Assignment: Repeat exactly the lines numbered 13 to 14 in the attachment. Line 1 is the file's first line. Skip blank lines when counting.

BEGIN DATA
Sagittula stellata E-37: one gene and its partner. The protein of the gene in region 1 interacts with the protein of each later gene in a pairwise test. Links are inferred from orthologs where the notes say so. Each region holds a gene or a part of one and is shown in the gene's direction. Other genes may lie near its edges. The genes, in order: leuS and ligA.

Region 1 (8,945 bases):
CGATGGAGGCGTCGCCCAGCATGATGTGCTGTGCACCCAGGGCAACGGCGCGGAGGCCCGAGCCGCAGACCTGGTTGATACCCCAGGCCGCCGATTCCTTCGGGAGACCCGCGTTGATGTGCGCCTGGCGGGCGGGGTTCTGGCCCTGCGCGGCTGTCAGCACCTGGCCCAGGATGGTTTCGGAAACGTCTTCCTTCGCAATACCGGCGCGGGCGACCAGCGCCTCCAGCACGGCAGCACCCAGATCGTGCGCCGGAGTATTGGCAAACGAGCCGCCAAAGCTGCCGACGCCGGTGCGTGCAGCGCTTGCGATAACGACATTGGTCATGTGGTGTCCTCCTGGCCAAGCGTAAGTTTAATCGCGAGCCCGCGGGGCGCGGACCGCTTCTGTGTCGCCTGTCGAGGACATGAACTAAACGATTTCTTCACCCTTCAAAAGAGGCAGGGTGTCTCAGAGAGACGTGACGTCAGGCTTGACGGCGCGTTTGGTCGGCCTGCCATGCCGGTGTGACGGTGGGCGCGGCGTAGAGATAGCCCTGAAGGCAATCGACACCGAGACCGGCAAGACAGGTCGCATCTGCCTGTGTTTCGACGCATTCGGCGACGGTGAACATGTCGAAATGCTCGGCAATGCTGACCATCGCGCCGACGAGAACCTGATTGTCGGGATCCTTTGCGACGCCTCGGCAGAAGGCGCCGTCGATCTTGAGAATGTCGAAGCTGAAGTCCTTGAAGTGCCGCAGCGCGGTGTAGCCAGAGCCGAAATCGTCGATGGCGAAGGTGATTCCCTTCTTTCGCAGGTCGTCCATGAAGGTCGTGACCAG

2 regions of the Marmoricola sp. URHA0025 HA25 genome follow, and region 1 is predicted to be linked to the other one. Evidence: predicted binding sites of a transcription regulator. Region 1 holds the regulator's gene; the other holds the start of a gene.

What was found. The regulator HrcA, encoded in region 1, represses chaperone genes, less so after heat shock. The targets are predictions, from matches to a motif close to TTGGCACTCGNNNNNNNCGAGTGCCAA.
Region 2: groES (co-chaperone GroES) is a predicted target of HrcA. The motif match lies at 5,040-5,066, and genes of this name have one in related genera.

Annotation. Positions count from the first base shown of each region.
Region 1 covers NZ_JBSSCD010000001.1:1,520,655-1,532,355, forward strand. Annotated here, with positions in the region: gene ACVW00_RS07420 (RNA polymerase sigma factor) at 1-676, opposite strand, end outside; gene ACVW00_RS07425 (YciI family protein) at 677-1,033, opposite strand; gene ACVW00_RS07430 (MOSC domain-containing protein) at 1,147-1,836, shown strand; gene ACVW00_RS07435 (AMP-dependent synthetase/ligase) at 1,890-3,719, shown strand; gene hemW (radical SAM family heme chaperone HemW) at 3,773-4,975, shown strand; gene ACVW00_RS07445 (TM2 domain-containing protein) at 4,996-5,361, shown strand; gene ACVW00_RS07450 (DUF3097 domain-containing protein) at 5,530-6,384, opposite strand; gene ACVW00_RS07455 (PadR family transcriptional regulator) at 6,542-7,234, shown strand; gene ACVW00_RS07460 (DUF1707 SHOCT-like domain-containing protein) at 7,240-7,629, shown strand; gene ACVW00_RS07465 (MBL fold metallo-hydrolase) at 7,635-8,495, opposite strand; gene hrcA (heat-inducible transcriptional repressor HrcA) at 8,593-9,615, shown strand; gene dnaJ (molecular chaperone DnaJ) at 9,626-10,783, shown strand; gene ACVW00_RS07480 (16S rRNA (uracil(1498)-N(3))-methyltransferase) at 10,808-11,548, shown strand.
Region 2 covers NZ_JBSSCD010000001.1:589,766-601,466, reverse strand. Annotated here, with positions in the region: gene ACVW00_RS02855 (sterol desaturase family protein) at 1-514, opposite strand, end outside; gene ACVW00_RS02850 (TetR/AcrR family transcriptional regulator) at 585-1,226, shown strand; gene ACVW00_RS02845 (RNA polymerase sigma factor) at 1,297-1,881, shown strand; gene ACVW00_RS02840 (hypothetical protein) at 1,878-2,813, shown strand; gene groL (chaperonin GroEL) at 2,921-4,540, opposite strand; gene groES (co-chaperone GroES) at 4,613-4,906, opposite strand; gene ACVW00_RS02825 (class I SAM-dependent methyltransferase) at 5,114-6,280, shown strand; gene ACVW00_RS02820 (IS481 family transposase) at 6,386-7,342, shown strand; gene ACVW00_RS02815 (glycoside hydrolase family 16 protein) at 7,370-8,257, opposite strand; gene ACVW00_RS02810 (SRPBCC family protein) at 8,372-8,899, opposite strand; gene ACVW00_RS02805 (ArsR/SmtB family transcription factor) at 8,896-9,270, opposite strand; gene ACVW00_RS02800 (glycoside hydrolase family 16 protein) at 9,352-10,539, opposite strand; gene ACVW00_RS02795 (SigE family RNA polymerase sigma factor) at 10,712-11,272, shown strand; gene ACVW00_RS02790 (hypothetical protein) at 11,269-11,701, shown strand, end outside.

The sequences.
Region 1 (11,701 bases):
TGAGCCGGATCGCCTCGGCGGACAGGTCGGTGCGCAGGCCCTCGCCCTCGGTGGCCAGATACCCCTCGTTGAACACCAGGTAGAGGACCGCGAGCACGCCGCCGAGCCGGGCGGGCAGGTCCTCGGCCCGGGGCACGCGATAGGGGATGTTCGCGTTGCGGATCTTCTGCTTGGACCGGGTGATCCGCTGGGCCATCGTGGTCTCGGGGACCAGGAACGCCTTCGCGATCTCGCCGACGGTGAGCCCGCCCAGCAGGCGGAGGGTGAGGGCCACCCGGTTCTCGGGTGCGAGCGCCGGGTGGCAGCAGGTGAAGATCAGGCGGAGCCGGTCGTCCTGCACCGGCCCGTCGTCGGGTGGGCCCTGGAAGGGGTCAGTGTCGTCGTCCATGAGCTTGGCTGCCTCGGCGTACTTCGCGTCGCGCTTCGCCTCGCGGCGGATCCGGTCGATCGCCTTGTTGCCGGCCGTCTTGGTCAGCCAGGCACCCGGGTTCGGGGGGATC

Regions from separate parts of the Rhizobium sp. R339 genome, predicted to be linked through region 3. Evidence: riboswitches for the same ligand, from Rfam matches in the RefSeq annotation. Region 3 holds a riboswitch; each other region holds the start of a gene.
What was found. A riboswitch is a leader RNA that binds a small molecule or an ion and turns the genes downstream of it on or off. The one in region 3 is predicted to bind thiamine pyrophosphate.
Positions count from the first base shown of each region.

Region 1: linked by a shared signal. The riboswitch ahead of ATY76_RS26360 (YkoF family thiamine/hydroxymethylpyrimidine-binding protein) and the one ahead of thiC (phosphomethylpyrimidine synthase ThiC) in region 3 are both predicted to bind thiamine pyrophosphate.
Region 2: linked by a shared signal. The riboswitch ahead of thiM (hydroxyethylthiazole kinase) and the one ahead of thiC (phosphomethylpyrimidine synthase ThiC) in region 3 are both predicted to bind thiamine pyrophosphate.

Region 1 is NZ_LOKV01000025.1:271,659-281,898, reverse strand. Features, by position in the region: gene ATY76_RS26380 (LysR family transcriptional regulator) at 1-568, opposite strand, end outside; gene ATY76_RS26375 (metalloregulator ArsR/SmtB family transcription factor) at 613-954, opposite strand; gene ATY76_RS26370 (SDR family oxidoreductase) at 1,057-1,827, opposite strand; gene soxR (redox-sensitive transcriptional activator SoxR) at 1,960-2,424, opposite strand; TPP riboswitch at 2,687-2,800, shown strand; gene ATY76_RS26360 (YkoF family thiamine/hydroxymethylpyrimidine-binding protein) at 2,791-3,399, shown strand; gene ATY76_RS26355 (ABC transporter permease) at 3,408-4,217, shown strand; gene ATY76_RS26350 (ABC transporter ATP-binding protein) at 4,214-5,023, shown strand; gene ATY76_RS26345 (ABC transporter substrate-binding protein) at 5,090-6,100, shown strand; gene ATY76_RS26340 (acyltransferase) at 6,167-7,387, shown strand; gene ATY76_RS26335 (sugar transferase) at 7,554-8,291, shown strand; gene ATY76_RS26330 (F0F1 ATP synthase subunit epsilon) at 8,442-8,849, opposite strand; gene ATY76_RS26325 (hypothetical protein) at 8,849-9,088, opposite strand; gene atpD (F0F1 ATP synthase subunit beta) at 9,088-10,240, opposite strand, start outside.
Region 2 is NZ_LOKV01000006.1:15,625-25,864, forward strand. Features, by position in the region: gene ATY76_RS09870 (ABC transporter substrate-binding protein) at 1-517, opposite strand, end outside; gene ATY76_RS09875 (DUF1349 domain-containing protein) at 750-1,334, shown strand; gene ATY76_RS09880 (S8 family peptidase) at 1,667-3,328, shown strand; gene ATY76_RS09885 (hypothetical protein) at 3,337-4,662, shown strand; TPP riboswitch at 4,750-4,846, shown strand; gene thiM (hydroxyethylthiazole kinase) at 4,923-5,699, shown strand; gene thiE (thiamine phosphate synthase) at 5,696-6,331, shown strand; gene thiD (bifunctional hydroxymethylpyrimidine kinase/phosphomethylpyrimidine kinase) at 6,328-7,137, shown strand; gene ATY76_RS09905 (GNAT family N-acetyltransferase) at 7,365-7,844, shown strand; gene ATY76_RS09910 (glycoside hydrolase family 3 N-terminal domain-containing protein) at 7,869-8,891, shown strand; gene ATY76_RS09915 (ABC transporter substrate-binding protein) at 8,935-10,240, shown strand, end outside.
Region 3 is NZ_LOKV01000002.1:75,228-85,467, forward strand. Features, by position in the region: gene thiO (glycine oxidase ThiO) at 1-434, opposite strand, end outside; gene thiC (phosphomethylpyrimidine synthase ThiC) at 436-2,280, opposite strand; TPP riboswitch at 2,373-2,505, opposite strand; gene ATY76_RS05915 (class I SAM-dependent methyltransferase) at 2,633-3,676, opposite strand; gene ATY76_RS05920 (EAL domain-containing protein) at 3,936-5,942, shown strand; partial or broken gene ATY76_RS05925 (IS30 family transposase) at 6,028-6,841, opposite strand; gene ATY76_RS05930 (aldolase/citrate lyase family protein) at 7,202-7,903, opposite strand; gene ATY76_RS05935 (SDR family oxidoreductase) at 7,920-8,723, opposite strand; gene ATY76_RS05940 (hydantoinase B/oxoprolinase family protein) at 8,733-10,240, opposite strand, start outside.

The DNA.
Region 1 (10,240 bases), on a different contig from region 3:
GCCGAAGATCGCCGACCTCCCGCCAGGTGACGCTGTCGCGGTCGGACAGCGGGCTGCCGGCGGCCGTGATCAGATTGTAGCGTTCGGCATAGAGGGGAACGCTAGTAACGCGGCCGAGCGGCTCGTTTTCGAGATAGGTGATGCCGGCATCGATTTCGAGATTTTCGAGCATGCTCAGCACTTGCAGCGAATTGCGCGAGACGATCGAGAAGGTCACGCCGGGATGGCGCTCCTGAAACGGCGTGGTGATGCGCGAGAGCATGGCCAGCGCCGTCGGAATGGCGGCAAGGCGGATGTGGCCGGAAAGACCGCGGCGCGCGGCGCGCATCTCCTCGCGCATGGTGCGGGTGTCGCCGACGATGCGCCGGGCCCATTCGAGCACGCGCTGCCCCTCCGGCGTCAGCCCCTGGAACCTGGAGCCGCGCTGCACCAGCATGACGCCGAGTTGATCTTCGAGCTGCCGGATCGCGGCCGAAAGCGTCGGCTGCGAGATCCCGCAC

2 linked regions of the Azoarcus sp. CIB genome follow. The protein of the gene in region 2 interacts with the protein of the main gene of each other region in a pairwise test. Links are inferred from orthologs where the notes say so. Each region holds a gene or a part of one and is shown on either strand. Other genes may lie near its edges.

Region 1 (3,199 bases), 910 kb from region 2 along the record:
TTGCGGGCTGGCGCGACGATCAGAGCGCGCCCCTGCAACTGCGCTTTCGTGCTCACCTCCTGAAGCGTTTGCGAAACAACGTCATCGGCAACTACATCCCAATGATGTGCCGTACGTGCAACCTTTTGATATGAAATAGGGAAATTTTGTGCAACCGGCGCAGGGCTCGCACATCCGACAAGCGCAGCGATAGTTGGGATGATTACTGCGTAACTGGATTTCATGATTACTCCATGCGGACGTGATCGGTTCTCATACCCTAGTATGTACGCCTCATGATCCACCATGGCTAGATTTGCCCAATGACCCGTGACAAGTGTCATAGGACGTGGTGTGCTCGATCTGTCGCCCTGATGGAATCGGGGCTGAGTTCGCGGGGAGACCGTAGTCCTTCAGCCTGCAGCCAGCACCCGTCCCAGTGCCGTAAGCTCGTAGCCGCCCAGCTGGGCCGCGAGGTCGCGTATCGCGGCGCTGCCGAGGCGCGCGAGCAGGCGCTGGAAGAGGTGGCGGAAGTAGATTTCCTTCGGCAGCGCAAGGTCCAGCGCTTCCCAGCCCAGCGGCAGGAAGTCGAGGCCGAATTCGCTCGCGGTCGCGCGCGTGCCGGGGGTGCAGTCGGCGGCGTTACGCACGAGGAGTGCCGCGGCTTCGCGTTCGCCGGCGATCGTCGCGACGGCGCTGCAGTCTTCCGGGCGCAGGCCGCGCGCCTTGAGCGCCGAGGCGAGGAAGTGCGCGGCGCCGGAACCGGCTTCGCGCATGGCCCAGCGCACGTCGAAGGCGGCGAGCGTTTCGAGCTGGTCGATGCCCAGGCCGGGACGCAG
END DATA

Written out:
Regions from separate parts of the Rhizobium sp. R339 genome, predicted to be linked through region 3. Evidence: riboswitches for the same ligand, from Rfam matches in the RefSeq annotation. Region 3 holds a riboswitch; each other region holds the start of a gene.
What was found. A riboswitch is a leader RNA that binds a small molecule or an ion and turns the genes downstream of it on or off. The one in region 3 is predicted to bind thiamine pyrophosphate.